Living in Pimlico, my family and I are always hurrying past Victoria station. It has nothing like the glamour of St Pancras, revamped for the Eurostar, standing as a proud and dysfunctional memorial to unbridled Victorian capitalism.

Victoria was originally two stations-one for the Brighton line, the other for the London, Chatham and Dover-built next to each other in contrasting styles and materials. But it does claim a place in history as the station from which thousands of First World War soldiers left for France and to which the wounded came home.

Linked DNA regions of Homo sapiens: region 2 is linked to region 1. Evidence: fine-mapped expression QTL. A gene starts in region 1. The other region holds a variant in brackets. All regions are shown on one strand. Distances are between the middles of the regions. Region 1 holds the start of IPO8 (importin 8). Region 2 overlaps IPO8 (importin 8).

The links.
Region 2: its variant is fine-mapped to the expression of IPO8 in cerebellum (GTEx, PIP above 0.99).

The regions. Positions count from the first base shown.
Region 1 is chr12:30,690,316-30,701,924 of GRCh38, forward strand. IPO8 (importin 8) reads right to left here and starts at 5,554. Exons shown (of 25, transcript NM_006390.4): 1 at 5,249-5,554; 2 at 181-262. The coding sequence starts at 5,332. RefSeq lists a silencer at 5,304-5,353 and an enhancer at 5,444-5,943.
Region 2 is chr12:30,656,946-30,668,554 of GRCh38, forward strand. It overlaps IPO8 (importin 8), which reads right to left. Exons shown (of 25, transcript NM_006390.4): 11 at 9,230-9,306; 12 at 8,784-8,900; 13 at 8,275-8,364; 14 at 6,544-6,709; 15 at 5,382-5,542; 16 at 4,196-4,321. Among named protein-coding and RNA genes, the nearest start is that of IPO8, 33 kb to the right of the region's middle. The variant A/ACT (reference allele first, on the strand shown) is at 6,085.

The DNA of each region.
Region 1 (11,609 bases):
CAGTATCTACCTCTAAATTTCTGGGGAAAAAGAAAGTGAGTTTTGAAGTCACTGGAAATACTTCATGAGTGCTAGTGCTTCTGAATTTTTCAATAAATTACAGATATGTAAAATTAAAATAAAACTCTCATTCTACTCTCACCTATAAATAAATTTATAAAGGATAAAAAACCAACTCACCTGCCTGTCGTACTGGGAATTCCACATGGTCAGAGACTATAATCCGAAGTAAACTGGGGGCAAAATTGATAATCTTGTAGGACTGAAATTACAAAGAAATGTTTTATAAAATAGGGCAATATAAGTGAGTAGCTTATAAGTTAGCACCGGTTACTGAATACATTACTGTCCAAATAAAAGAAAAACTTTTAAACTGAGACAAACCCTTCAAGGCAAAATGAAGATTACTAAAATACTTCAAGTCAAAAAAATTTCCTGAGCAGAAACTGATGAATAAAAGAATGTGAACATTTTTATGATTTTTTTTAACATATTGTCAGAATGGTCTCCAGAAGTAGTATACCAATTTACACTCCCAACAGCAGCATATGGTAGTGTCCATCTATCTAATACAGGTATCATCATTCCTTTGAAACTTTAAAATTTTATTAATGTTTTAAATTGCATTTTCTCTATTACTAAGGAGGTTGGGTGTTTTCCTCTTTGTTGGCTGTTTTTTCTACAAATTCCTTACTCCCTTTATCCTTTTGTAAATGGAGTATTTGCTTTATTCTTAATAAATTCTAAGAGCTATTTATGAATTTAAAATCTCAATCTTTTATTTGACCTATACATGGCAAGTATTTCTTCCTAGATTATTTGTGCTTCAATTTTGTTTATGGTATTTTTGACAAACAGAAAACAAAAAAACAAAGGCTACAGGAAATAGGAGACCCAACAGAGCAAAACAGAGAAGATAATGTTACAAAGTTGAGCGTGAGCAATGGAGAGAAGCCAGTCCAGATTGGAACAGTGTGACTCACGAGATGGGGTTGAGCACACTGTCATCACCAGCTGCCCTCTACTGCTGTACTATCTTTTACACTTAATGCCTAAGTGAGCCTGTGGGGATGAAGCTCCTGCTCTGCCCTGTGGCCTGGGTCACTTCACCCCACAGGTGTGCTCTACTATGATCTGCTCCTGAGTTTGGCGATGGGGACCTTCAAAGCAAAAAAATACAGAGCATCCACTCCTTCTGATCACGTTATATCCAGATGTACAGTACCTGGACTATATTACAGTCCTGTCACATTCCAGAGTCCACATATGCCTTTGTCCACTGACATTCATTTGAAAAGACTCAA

The dead did not return; whatever their rank, soldiers were buried where they fell, their deaths later marked by identical white stone crosses. Only the Unknown Soldier came back to Victoria, on his way to Westminster Abbey. The railway van that transported him had previously carried the remains of two other heroes: Nurse Edith Cavell, shot by the Germans as a supposed spy, and ferry captain Charles Fryatt, who refused to surrender to a U-boat in 1915, ramming it instead (he was captured and shot).

Now, the van has been restored by the Kent and East Sussex Railway Society. Perhaps it could be brought to Victoria for a spell. Grosvenor Gardens, opposite the station, already has the equestrian statue of Marshal Foch.